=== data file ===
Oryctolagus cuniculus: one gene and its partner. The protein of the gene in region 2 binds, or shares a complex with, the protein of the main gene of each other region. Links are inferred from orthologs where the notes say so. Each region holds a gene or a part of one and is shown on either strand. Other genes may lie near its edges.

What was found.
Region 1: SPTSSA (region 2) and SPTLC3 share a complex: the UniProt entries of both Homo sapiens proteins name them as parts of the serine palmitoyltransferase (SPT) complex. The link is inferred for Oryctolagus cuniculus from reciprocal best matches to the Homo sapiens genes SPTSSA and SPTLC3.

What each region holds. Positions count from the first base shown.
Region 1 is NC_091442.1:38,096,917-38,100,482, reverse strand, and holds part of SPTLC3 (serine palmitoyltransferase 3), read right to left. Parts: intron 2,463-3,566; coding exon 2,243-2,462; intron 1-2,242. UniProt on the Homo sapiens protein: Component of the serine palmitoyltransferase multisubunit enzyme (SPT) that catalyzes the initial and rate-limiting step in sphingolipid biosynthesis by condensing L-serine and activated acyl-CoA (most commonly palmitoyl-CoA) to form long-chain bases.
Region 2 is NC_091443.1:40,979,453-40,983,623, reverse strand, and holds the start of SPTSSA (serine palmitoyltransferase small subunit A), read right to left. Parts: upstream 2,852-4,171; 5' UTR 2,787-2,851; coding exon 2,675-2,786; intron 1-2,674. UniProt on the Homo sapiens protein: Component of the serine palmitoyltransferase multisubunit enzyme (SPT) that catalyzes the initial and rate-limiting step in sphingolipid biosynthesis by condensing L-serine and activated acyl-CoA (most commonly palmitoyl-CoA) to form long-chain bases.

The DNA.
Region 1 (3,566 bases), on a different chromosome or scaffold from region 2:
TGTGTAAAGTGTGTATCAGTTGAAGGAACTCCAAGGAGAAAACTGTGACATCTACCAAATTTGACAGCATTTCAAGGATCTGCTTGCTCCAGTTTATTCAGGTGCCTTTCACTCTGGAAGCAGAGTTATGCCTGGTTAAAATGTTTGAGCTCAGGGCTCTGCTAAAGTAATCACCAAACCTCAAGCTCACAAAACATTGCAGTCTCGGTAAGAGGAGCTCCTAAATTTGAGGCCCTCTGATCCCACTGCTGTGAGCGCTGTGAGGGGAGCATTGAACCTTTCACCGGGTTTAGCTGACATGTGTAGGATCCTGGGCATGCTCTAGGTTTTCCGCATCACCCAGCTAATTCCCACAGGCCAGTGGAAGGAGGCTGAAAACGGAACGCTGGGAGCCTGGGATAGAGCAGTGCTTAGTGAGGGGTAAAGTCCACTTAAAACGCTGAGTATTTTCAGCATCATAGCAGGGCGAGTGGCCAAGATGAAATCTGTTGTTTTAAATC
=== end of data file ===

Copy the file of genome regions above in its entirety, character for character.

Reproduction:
Oryctolagus cuniculus: one gene and its partner. The protein of the gene in region 2 binds, or shares a complex with, the protein of the main gene of each other region. Links are inferred from orthologs where the notes say so. Each region holds a gene or a part of one and is shown on either strand. Other genes may lie near its edges.

What was found.
Region 1: SPTSSA (region 2) and SPTLC3 share a complex: the UniProt entries of both Homo sapiens proteins name them as parts of the serine palmitoyltransferase (SPT) complex. The link is inferred for Oryctolagus cuniculus from reciprocal best matches to the Homo sapiens genes SPTSSA and SPTLC3.

What each region holds. Positions count from the first base shown.
Region 1 is NC_091442.1:38,096,917-38,100,482, reverse strand, and holds part of SPTLC3 (serine palmitoyltransferase 3), read right to left. Parts: intron 2,463-3,566; coding exon 2,243-2,462; intron 1-2,242. UniProt on the Homo sapiens protein: Component of the serine palmitoyltransferase multisubunit enzyme (SPT) that catalyzes the initial and rate-limiting step in sphingolipid biosynthesis by condensing L-serine and activated acyl-CoA (most commonly palmitoyl-CoA) to form long-chain bases.
Region 2 is NC_091443.1:40,979,453-40,983,623, reverse strand, and holds the start of SPTSSA (serine palmitoyltransferase small subunit A), read right to left. Parts: upstream 2,852-4,171; 5' UTR 2,787-2,851; coding exon 2,675-2,786; intron 1-2,674. UniProt on the Homo sapiens protein: Component of the serine palmitoyltransferase multisubunit enzyme (SPT) that catalyzes the initial and rate-limiting step in sphingolipid biosynthesis by condensing L-serine and activated acyl-CoA (most commonly palmitoyl-CoA) to form long-chain bases.

The DNA.
Region 1 (3,566 bases), on a different chromosome or scaffold from region 2:
TGTGTAAAGTGTGTATCAGTTGAAGGAACTCCAAGGAGAAAACTGTGACATCTACCAAATTTGACAGCATTTCAAGGATCTGCTTGCTCCAGTTTATTCAGGTGCCTTTCACTCTGGAAGCAGAGTTATGCCTGGTTAAAATGTTTGAGCTCAGGGCTCTGCTAAAGTAATCACCAAACCTCAAGCTCACAAAACATTGCAGTCTCGGTAAGAGGAGCTCCTAAATTTGAGGCCCTCTGATCCCACTGCTGTGAGCGCTGTGAGGGGAGCATTGAACCTTTCACCGGGTTTAGCTGACATGTGTAGGATCCTGGGCATGCTCTAGGTTTTCCGCATCACCCAGCTAATTCCCACAGGCCAGTGGAAGGAGGCTGAAAACGGAACGCTGGGAGCCTGGGATAGAGCAGTGCTTAGTGAGGGGTAAAGTCCACTTAAAACGCTGAGTATTTTCAGCATCATAGCAGGGCGAGTGGCCAAGATGAAATCTGTTGTTTTAAATC